If anyone wants to discuss problems in the US Education System, it has to start with a discussion of our social safety net. Currently, the Earned Income Tax Credit (EITC) gives parents a chance to reap tax refunds in the multi-thousands every January even if they paid not a dime in Federal taxes. This subsidy has encouraged people least able to support themselves to have additional children to “earn” addition EITC funds. Apples don’t fall far from the tree and neither do characteristics of people’s children. My gosh, children are precious and every one of them dear but we are flooding the school systems with these “apples” due to this government subsidy and if we want to talk about challenges to school systems, the discussion MUST start here like it or not. Students with special needs cost triple and mainstreaming them in the public system and then leaving no child behind has all contributed to falling achievements by US students. Other nations track students so only the best take the standardized tests, whereas all US students take these tests. It is not a level playing field from which to measure. Solutions are to end EITC and instead, increase tax breaks for parents in the upper tax brackets to encourage them to have more children—those “apples” will be more likely to have higher achievements. Track students in our schools so that upper level math, science and English are populated by students who will challenge each other. Last, make it scary for people to fail in school by decreasing our “Great Societies” war on poverty safety net. People should be afraid of failure and currently, it is better to fail in school, live on social programs and just hang out than to do work. We need to return the profit motive to the school system and the fear of failure and when we do that, we will see a turn around in our educational scores.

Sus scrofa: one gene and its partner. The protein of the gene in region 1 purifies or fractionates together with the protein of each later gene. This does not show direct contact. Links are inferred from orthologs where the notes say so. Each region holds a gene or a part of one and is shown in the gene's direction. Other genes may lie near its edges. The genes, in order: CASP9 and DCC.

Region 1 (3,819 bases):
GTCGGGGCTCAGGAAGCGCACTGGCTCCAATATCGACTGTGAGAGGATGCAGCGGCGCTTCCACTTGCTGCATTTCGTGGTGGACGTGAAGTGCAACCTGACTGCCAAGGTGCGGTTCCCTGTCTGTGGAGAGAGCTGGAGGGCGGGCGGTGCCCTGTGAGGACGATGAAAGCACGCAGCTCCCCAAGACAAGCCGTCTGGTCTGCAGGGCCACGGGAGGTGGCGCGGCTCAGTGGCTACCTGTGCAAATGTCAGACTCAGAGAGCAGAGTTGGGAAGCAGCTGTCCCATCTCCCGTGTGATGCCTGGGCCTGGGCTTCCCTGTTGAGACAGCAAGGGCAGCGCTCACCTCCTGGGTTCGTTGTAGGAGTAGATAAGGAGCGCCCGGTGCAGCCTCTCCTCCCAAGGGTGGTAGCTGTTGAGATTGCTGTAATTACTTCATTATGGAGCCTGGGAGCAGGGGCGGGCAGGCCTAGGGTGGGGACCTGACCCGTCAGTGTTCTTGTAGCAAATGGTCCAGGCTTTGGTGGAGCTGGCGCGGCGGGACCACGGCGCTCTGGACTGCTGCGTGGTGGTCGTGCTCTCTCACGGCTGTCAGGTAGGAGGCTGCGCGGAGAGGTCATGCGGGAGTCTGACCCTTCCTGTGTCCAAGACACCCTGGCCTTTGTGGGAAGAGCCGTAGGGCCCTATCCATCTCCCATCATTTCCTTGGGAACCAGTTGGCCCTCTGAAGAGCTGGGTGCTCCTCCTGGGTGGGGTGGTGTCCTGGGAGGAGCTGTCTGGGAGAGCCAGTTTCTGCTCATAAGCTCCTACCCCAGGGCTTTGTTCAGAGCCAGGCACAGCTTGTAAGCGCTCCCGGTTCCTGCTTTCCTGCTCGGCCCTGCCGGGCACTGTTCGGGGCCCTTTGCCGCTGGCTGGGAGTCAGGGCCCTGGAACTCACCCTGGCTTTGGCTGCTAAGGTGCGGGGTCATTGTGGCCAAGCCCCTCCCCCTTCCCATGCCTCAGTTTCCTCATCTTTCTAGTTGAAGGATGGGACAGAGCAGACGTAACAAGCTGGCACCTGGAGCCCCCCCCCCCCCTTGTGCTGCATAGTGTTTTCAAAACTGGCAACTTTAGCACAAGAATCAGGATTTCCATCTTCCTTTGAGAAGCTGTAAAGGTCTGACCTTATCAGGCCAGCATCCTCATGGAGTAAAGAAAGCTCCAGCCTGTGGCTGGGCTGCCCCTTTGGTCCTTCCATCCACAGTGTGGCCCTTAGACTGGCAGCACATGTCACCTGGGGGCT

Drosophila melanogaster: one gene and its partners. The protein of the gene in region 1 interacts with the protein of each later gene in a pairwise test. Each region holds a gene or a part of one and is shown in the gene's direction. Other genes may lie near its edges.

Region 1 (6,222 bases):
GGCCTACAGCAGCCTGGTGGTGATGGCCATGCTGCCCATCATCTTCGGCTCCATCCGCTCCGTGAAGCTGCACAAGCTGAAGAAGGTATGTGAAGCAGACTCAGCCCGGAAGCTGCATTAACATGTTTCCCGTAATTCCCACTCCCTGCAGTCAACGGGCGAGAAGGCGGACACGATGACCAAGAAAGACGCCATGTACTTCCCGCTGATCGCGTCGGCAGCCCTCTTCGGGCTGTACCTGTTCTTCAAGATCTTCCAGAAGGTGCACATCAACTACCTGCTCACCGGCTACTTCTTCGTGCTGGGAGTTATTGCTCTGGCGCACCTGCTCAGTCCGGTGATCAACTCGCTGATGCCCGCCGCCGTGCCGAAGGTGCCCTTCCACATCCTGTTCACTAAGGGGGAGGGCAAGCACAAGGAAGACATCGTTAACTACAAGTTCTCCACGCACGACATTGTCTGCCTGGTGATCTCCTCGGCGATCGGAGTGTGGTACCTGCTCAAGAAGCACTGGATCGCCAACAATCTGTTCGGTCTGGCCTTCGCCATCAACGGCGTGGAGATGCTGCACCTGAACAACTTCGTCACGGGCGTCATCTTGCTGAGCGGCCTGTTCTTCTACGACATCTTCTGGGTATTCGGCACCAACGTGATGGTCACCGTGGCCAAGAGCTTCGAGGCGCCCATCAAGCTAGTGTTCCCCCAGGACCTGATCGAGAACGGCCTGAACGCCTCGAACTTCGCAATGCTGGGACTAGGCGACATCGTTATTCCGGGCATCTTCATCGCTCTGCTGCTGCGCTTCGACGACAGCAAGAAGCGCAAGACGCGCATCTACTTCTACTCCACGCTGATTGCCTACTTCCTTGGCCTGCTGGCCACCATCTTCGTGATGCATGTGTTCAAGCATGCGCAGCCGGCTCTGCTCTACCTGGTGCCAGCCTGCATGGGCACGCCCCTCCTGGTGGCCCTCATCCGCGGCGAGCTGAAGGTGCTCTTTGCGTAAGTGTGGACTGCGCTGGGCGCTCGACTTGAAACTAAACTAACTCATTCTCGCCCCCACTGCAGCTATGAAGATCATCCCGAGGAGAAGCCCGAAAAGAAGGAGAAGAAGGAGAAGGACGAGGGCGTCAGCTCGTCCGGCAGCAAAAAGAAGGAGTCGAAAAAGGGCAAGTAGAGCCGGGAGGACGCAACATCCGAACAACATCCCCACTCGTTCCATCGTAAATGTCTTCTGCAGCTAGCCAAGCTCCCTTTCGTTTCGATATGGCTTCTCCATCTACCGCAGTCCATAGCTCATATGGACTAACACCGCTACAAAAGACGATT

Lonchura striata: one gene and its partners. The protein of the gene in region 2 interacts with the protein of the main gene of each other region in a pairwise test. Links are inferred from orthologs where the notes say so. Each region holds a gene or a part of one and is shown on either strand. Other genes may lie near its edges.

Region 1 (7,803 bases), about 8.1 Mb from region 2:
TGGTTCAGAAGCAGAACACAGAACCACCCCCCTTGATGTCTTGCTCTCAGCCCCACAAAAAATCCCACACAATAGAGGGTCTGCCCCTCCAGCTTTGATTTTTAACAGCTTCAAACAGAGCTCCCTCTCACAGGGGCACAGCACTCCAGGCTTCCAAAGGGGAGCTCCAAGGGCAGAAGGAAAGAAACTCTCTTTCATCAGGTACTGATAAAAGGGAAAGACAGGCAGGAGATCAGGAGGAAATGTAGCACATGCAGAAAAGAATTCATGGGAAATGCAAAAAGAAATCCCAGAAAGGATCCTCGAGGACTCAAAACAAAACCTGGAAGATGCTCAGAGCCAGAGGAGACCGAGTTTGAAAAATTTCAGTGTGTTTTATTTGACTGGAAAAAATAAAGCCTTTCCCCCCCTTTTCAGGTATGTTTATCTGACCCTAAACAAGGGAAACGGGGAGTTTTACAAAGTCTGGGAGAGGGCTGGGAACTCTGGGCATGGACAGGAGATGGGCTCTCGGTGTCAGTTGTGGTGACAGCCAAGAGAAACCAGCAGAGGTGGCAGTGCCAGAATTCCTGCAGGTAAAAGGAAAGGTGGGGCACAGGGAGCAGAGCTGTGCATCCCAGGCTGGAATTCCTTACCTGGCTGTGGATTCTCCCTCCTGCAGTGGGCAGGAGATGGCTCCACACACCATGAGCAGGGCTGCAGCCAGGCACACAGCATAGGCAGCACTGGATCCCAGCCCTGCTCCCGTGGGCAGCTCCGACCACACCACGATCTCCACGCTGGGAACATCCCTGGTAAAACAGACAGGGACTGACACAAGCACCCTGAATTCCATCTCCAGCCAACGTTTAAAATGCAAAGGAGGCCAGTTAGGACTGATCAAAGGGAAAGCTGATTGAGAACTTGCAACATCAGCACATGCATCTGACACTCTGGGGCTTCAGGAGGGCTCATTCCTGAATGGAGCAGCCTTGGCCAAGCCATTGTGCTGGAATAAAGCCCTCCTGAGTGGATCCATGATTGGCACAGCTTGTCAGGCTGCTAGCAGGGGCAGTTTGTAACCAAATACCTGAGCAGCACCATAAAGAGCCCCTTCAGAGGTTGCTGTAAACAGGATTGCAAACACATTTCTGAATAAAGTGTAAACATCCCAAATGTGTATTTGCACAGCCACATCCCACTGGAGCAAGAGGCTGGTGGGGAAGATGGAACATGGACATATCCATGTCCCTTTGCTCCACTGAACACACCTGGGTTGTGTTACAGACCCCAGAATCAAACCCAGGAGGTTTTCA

12. Evan, Cambridge says:

      Most accurate criticism of the movie on the Harvard Political Review